Friday, June 24, 2011

How Much Is Enough? by Laura Bies

The final deal struck on the Nokobee tract would protect 90% of it. Two alligators would be moved across the lake, from one shore to another. Raff is happy with the deal, Bill Robbins writes a complementary newspaper article on it, and an award from The Nature Conservancy is rumored. The ending of the book brings up a common question for conservationists: how much is enough? How much is enough land to protect from development? How large must a population of a certain species be for it to thrive? How clean should our water and air be? In some instances, there may not be a ‘right’ answer. Wildlife biologists can tell us how large a population of a species we need for it to survive and thrive. But how much land should we protect from development?

In the case of the Nokobee tract, there were obviously many different ways it could have turned out. The entire tract could have been developed, assuming the developers could get around any restrictions regarding rare species on the land. Or it could have been purchased by an NGO or other entity that would put the entirety of the tract in a conservation easement or used another mechanism to make sure it was never developed. Wilson chose to show that in some cases, reasonable development can coexist with conservation. Would it have been a more fulfilling ending if a conservation group swooped in with enough money to purchase the tract and protect the whole thing?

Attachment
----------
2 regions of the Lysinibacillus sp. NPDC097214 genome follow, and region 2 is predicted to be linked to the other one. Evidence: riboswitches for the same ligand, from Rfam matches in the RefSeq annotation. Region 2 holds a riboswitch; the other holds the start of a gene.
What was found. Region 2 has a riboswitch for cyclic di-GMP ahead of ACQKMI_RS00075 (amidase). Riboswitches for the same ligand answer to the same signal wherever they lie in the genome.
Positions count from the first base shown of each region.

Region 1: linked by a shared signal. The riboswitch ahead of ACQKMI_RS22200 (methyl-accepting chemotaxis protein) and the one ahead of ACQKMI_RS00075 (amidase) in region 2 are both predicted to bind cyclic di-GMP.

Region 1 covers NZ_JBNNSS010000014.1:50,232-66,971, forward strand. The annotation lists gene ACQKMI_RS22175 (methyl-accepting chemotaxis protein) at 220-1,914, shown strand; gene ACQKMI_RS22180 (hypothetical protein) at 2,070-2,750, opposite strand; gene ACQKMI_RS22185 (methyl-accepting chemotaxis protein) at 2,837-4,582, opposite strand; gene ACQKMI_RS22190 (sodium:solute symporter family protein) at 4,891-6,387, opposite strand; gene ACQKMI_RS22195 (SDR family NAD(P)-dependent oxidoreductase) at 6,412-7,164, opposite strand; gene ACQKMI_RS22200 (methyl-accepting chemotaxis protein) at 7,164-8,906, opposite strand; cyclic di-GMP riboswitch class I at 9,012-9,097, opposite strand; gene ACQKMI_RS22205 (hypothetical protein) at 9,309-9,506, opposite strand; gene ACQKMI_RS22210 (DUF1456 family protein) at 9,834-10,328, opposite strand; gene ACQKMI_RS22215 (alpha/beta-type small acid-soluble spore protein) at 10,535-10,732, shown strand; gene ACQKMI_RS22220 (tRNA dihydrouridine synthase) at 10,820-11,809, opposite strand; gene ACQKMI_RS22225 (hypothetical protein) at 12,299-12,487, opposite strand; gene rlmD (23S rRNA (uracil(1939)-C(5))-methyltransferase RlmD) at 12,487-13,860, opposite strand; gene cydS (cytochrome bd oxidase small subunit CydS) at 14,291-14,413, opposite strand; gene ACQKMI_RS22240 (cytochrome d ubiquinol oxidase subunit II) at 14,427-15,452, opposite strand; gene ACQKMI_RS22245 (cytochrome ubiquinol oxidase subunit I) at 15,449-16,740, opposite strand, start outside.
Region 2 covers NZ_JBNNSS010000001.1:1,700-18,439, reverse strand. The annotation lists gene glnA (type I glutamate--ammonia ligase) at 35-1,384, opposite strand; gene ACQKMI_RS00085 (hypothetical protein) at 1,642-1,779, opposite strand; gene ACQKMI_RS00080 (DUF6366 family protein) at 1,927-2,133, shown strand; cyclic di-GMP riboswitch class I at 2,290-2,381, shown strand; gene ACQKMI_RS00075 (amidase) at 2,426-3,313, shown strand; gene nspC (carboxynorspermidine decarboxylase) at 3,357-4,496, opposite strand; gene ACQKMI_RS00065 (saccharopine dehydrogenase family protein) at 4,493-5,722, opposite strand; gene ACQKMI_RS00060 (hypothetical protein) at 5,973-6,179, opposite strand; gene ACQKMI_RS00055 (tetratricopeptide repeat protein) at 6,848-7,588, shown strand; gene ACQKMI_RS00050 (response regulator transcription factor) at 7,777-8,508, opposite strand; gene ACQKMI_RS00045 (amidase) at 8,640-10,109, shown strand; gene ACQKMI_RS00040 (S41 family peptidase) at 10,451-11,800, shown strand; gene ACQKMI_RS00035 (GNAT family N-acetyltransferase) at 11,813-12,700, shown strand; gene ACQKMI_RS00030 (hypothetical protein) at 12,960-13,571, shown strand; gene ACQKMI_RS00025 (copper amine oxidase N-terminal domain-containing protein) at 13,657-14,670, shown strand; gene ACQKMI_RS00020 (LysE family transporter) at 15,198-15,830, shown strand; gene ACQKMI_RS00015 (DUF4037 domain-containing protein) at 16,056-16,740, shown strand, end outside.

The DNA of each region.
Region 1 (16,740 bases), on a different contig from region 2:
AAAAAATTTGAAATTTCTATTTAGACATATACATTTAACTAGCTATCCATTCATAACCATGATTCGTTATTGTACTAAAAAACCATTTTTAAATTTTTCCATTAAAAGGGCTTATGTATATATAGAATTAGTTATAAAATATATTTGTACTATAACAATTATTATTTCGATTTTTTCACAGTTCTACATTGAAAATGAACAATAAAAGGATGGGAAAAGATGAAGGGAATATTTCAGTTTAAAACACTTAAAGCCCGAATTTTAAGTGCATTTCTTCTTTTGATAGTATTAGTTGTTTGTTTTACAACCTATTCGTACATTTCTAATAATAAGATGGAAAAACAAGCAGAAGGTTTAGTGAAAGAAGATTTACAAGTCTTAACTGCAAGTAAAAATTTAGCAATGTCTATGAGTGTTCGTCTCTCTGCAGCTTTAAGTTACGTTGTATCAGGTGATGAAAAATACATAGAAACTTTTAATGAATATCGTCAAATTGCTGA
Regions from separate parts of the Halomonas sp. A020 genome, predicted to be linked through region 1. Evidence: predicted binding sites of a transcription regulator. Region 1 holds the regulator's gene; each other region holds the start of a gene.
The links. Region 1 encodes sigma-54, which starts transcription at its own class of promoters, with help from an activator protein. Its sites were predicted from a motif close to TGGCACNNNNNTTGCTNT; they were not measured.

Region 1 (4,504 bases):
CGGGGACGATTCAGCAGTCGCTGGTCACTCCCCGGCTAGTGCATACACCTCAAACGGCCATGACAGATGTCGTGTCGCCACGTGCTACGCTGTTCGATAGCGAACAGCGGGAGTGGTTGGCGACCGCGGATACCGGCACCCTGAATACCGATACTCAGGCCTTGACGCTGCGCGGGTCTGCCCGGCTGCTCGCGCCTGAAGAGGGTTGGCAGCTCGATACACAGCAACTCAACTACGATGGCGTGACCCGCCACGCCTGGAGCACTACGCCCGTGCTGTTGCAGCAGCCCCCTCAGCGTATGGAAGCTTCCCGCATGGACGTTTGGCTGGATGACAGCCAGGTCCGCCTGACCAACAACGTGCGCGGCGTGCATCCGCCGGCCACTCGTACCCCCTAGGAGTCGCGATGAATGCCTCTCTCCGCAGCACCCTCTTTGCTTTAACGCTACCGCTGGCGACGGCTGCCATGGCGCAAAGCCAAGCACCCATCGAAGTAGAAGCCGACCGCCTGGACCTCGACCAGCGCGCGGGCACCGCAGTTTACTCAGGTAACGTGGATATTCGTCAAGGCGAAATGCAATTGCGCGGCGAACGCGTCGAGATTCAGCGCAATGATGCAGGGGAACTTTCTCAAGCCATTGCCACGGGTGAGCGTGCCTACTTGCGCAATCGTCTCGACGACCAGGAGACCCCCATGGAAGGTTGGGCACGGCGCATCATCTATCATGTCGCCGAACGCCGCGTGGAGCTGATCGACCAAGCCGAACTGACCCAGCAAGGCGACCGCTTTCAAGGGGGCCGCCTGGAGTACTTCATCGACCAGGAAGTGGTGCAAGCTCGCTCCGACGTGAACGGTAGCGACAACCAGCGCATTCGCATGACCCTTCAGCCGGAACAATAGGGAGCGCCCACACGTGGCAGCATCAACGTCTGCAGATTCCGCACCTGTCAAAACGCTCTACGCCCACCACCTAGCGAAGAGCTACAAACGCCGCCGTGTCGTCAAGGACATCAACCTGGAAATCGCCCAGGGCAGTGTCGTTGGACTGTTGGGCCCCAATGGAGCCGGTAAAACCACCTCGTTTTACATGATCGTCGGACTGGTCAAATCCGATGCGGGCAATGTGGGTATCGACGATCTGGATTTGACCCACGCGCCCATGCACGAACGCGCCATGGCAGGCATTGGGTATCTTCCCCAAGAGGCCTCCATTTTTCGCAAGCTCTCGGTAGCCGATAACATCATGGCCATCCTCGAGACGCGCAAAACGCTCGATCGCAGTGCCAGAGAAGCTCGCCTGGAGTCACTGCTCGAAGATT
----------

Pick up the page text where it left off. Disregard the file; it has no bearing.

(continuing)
3 comments:

divrsify said...

I think 100% is more fulfilling than 90%, but I'm sure the wildlife don't mind a B+ as an alternative to us constantly failing on protecting habitat for them and the benefits that nature provides.

Jared Burton said...

I think that the ending as it has been written is more fulfilling. An alternative ending where 100% is saved would be too much of a "Hollywood" ending. On the other hand, if Raff had only secured a deal that protected 50% of Nokobee, I would have welcomed an ending where a conservation group swoops in to save the day. Especially if was led by his ex-girlfriend from Harvard!

Kate said...

I agree with other readers above that the end as written seems more real. However, it also seems that the question can only be answered well in the context of a broader landscape level or even national level conservation effort. How important is the Nokobee Tract as a representative piece of North America's natural heritage? The more important the tract in the context of the whole, the less acceptable compromise becomes. And, at some level, if we're not tracking compromise across the landscape, we'll hit a threshold where compromise becomes complete failure. This one development, this one tract of land, is just a small piece of the overall picture and it seems all to frequently that we don't have the overall picture in mind as development decisions are being made OR we lack the resources and information in order to understand how our decisions fit into a bigger context.